Let's continue with the adding example, but now let's represent it with text boxes:

<input type="text" id="a-text">
+
<input type="text" id="b-text">
=
<input type="text" id="c-text" readonly>

The first challenge is how to get our observables into the text boxes. Turns out, that's pretty easy (assuming a, b, c from above):

var aText = document.getElementById('a-text');
aText.value = a();
a.subscribe(function(_a){ aText.value = _a; });

var bText = document.getElementById('b-text');
bText.value = b();
b.subscribe(function(_b){ bText.value = _b; });

var cText = document.getElementById('c-text');
cText.value = c();
c.subscribe(function(_c){ cText.value = _c; });

Sigh again with the repetition. Let's clean that up:

function bindValue(input, observable) {
  input.value = observable();
  observable.subscribe(function(){ input.value = observable(); });
}

bindValue(aText, a);
bindValue(bText, b);
bindValue(cText, c);

Much better! The second half of the problem is updating our values when the text boxes change. That's pretty easy too, actually. All we need to do is listen to events on the input, and update the observable accordingly. Let's just update our bindValue function:

function bindValue(input, observable) {
  input.value = observable();
  observable.subscribe(function(){ input.value = observable(); });

  input.addEventListener('input', function() {
    observable(input.value);
  });
}

Now, whenever the textbox value changes, we'll update the observable, and when the observable changes, we update the textbox. We have lift-off!

Well, actually, only in theory. We need to make a slight adjustment to our bindValue function for this particular example - we've been doing math with integers, but text box values are strings. Adding two strings concatenates them, it doesn't add their numeric values!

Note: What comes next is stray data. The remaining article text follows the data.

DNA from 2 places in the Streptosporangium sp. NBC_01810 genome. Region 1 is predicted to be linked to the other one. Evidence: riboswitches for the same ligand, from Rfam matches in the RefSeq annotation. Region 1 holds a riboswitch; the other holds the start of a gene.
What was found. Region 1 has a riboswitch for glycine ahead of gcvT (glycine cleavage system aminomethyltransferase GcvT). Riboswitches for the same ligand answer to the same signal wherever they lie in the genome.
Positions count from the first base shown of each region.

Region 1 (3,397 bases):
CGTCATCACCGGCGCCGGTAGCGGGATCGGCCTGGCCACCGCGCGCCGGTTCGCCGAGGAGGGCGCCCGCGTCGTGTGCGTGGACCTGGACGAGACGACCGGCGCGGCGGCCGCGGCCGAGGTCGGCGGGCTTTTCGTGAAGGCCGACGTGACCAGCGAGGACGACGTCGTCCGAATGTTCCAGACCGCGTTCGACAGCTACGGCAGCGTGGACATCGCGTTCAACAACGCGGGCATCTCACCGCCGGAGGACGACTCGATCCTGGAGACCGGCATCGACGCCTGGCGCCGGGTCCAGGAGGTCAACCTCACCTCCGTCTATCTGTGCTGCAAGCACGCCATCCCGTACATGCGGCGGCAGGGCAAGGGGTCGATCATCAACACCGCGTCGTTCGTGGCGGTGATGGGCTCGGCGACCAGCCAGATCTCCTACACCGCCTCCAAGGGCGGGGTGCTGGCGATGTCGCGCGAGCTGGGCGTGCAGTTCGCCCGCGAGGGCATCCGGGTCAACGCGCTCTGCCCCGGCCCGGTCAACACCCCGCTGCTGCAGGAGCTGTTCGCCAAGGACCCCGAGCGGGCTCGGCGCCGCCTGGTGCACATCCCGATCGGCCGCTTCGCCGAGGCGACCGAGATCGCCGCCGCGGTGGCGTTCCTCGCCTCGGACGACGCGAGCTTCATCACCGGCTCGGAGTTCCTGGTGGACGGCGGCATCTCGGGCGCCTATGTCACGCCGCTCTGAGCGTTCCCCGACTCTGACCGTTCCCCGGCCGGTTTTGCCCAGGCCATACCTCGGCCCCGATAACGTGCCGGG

Option one is to just force the value to an integer, but of course, that limits our function to ONLY working with integers, and that's not very much fun. Instead, let's do a little sniffing to figure out what we want to do...

function bindValue(input, observable) {
  var initial = observable();
  input.value = initial;
  observable.subscribe(function(){ input.value = observable(); });

  var converter = function(v) { return v; };
  if (typeof initial == 'number') {
    converter = function(n){ return isNaN(n = parseFloat(n)) ? 0 : n; };
  }

  input.addEventListener('input', function() {
    observable(converter(input.value));
  });
}

Now, if the initial value of the observable is a number, we try to interpret further values of the input as a number as well.

You can see a working example of the observables and bindings, as well as a complete listing of the above code on JSBin

Conclusion

As you can see, we were able to implement a proof-of-concept two-way data-binding example using nothing but vanilla JavaScript, that's compatible all the way back to IE 6!

Not only is our solution lightweight, with the whole "framework" being less than 50 lines total, but using it is very nearly as easy and expressive as its non-observable counterparts.

In fact, it turns out you can take this simple implementation very, very far. I'll leave it as an exercise to the reader to implement, but using this code as a base, you can:

  • Automatically detect referenced observables in computeds
  • Manage entire observable arrays and objects containing other observables
  • Have properly managed cyclic dependencies between computeds
  • Implement many many many differnet bindings from observables to DOM, not just input values
  • Declare bindings as data attributes directly in the HTML, and apply them wholesale
  • and much, much more.

How do I know you can do this? Because this is exactly the same approach that Steve Sanderson's (amazing, excellent, stupdendous) Knockout library takes. What I listed here - observables, computeds, and DOM bindings, are the core foundations of Knockout. What I love most about it though, is that I can summarize how Knockout works in 50 lines of code, by iteration on a very simple idea.

For some reference, here's what this whole example looks like in Knockout:

<input type="text" data-bind="numericValue: a">
+
<input type="text" data-bind="numericValue: b">
=
<input type="text" data-bind="numericValue: a() + b()" readonly>

<script>
ko.bindingHandlers.numericValue = {
  init: function(element, valueAccessor) {
    var observable = valueAccessor();
    element.addEventListener('input', function() {
      var v = element.value;
      observable(isNaN(v = parseFloat(v)) ? 0 : v);
    });
  },
  update: function(element, valueAccessor) {
    element.value = ko.unwrap(valueAccessor());
  }
};

ko.applyBindings({
  a: ko.observable(3),
  b: ko.observable(2)
});
</script>

Note that while Knockout does supply a 'value' binding out of the box, it doesn't attempt to parse numbers like we need it to for this example. So, as is the Knockout way, we make our own binding to handle that case.